Sipix makes the best screen tech for 2006

click to enlarge

You might recall that the new Pandigital Novel ereader was announced a couple weeks ago, and that it is the first in the US market with a Sipix screen.

Sipix is a screen developer whose product is just beginning to get on the market. They are a subsidiary of the screen manufacturer AUO. Everyone I know has been cheering for Sipix because we wanted someone to compete with E-ink (it was supposed to drive the price down).

I bought one of the new Novel on Sunday after I found it in the advert for Kohl’s, a department store chain. They’re selling it for $165 (with a $15 rebate).

If I were you, I wouldn’t buy it just yet. The new Novel has what could be the worst epaper screen on the market.

NOTE: If you want to see how bad it is, click on the picture above to see a larger version.

I was shocked when I saw the screen on this ereader. Do you recall that old complaint about the Kindle (dark gray text on a light gray screen)? That’s what I’m seeing. Look at the picture. You’ll see that the original Kindle has a whiter screen than the Novel. I assure you, it’s not a trick of photography or a flaw introduced by the digital camera. The Novel’s screen really is that gray.

Also, the letters aren’t nearly as sharp as on my K3 or original Kindle (anti-bold is the word that comes to mind). When you look at the photo, you might have trouble reading off the Novel’s screen.  It’s not a flaw introduced by the digital camera. The letters simply aren’t that sharp.

BTW, I’m not the only person who saw this. I have confirmation from a couple sources. One is the editor of The Ebook Reader blog (the other Nathan). The other is an industry source that I can’t name. He’s had an ereader with a Sipix screen since January. He also has a Hanlin V3 (Vizplex screen),and he thinks the V3 has the better screen.

I’m not going to recommend that you avoid ereaders with this screen (like the Novel or the Bookeen Orizon), but I do think the screen quality should affect your decision. I’m unhappy with the grayness of the screen, and I find it difficult to read. If I’d known ahead of time what the screen looked like, I would not have gotten this ereader.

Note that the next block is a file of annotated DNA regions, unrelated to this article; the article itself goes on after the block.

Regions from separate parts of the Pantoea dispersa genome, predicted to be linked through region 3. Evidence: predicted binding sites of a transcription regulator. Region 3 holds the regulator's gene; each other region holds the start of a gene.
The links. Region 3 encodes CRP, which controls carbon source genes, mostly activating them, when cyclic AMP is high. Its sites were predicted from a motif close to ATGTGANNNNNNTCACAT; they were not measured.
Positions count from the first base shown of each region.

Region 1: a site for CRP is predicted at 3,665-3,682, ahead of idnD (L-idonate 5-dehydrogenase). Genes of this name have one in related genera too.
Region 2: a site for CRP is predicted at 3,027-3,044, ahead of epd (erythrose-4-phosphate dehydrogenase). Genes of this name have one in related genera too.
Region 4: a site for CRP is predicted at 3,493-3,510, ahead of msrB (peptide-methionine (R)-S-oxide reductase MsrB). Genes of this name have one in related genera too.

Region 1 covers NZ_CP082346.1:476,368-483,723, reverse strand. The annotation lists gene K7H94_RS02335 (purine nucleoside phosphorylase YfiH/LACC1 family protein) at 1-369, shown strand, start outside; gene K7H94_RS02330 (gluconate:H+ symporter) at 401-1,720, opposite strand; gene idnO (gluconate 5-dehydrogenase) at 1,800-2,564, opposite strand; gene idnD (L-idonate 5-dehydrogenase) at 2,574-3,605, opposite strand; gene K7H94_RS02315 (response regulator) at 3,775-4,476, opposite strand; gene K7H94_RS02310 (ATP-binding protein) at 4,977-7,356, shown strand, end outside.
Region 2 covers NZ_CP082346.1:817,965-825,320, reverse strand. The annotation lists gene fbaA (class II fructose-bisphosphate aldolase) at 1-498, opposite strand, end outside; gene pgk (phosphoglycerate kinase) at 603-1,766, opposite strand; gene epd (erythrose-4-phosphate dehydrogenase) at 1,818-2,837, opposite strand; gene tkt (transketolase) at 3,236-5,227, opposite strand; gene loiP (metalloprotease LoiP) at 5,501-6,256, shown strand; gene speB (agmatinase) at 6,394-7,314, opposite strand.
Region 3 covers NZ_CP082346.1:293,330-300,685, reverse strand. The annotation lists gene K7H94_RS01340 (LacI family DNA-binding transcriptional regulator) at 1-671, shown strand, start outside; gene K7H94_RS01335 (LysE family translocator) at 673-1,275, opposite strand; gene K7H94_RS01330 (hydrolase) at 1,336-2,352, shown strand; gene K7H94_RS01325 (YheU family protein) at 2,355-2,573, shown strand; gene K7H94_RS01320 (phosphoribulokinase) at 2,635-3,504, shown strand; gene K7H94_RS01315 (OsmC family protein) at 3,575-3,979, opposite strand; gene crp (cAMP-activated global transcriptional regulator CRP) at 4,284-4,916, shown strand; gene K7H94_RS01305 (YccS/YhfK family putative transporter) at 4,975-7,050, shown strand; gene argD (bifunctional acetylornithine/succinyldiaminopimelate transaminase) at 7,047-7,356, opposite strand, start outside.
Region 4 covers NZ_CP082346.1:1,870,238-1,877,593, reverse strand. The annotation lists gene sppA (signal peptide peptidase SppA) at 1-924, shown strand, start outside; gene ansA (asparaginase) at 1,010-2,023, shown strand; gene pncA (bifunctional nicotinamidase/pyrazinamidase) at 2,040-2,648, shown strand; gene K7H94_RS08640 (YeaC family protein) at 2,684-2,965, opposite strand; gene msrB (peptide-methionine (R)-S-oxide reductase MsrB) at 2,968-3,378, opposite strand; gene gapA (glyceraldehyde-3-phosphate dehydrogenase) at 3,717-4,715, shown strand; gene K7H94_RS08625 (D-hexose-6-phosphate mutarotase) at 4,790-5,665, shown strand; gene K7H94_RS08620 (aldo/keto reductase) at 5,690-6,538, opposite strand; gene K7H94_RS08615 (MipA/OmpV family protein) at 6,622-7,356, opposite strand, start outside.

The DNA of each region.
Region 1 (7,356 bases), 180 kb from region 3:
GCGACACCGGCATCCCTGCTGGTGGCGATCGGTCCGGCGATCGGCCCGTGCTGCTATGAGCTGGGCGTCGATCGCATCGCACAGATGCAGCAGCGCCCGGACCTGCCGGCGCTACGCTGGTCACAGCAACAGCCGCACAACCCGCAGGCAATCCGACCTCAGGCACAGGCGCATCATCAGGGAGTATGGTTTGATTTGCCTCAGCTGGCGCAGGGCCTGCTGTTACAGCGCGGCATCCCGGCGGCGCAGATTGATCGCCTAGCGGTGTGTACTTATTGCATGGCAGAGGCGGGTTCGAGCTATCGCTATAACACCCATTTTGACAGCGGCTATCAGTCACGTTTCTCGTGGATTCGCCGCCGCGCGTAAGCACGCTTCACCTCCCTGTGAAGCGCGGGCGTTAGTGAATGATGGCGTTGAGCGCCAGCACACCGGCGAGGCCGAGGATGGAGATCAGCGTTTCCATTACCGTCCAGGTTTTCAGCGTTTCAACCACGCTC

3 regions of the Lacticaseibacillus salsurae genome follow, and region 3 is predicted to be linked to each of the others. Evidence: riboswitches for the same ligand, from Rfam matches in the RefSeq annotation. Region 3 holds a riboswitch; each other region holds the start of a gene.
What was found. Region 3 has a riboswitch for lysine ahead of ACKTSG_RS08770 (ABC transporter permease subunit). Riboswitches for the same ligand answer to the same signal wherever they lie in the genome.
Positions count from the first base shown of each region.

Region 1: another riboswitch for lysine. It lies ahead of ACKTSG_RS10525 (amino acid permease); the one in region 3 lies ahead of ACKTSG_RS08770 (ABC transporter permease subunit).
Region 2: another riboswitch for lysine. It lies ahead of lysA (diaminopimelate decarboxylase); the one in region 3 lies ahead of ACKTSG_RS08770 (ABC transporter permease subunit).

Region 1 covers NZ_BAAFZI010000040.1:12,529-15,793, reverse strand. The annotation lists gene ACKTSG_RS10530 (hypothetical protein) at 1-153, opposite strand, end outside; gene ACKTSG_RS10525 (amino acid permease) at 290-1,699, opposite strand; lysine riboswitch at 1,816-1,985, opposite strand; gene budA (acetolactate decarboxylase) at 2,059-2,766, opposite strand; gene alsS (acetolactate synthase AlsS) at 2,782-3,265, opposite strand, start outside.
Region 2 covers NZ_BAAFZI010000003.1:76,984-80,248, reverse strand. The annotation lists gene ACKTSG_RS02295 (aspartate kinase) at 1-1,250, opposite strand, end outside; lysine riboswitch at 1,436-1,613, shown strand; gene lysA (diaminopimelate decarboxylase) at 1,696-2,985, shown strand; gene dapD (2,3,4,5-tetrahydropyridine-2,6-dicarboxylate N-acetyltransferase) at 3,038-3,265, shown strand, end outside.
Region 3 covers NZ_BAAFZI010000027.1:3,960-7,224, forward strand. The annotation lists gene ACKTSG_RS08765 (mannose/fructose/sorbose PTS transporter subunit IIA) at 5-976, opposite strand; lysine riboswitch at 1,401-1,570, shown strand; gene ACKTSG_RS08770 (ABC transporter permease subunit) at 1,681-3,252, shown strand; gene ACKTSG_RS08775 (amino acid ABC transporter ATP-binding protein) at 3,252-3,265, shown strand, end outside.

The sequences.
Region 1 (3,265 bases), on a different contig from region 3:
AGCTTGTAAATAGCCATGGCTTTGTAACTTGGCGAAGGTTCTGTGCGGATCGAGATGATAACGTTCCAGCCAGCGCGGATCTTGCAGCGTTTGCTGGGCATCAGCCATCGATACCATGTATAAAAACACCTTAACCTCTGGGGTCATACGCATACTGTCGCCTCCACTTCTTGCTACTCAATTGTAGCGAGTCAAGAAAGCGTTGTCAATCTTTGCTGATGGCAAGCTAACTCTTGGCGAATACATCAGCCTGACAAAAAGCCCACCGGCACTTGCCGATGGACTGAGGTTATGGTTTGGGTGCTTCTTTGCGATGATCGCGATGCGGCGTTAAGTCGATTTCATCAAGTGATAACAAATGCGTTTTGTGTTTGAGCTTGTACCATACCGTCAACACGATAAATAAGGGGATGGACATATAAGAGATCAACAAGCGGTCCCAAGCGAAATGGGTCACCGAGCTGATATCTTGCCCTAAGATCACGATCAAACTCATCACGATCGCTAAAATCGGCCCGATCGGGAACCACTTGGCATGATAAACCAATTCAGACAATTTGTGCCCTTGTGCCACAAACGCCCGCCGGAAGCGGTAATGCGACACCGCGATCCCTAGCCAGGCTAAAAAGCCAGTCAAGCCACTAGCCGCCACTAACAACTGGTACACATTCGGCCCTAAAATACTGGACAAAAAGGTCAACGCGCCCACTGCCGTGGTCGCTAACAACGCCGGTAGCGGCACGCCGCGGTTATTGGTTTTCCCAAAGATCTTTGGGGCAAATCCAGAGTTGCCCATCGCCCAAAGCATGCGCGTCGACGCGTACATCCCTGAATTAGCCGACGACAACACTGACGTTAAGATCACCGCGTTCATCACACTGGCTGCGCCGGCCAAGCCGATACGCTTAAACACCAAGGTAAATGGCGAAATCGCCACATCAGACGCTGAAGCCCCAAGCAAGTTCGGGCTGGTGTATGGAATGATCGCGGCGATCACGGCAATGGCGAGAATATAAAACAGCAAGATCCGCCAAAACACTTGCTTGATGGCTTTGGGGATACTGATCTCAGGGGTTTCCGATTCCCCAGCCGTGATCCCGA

Update: I’ve heard a similar complaint about the Thalia Oyo (it also has a Sipix screen). Someone even took a picture which shows the grayness of the screen.

9 thoughts on “Sipix makes the best screen tech for 2006

  1. Even looking at the K2 screen compared to the K3, I ask: HTH did people READ off that?

    Anyway, I suppose the PDN screen is equivalent to the original Sony Reader PRS-500?

    1. I have BenQ nReader K60. It also using Sipix screen. Sipix screen provides a benefit of confort touch screen feeling such like iPhone/iPad – capasitive touch screen, not as resistive like SONY PRS-600/900 – (2009 model). Sipix/AUO has In-Cell technology for display layer.
      The reason why Bookeen Orizon has succeded to make very thin and comfort touch screen – that is provided by Sipix screen and only Sipix for now.
      SONY PRS-350/650/950 (2010 model) has infrared sensor therefore it also has confort touch screen. However it is diffcult to make display fame height thinner.

      Next technology for thinner eReader will be flexible e-paper it was unfortunatly dropped by Plastic logic and Skiff Reader.

      I know reading feelings is very important. Touch feeling is also important.
      I I can’t wait to see the real device which have good reading and touch fleeings and thinner device.

      1. Uh, touch is important to *some* people but not to others. In fact, it is demonstrably *not* important to the vast majority of actual buyers.

        In a device intended for *reading*, one would assume that the quality of the image displayed would matter a lot and if we look at sales numbers, I think it is very clear that in ebook readers, touch is *not* the most important thing or even the *third* most important thing that buyers consider in choosing a reader.

        Beyond that, I think some people seem to have lost sight off the fact that ebook readers are *NOT* pocket computers, PDAs, or webpads.
        Too much effort is being put into features and traits that do *NOT* sell readers.

        Touchscreens on readers is at the top of that list and if SiPix *purposely* sacrificed screen contrast to provide touch (much as Sony did with their first two touch reader efforts) then they are out of touch with the reality of the market of 2010+.

        What the market wants is sharp, dark text on a white background.
        What the market wants is readers with flexible, stable software.
        What the market wants is readers with easy, guaranteed access to quality content at reasonable prices.
        What the market wants is the cheapest possible reader.
        What the market wants is the lightest, sturdiest reader that meets those guidelines.
        Once those four *needs* are met, *then* the market will consider the merits or lack there-off of touch.
        Sacrificing any of those main attributes in favor of *anything* will result only in lack of marketplace competitiveness.

        ebooks are a new industry and it is still maturing but it is not so immature that we don’t know what will make people vote with their wallets. Engineering products off theoretical concerns or in a vacuum without regard for what is actually selling is not a good way to succeed.

  2. Oo! Miles Errant! Nice.

    (Sorry, had to. I highly recommend the Vorkosigan saga by Lois McMaster Bujold. Go have a look at Baen Books — there’s even a novel and a novella available in their free library, I believe.)

    LCNR

    P.S.: I am not being paid by Baen Books, nor am I in any way related to them (except as a customer), but they do have great stuff at awesome prices.

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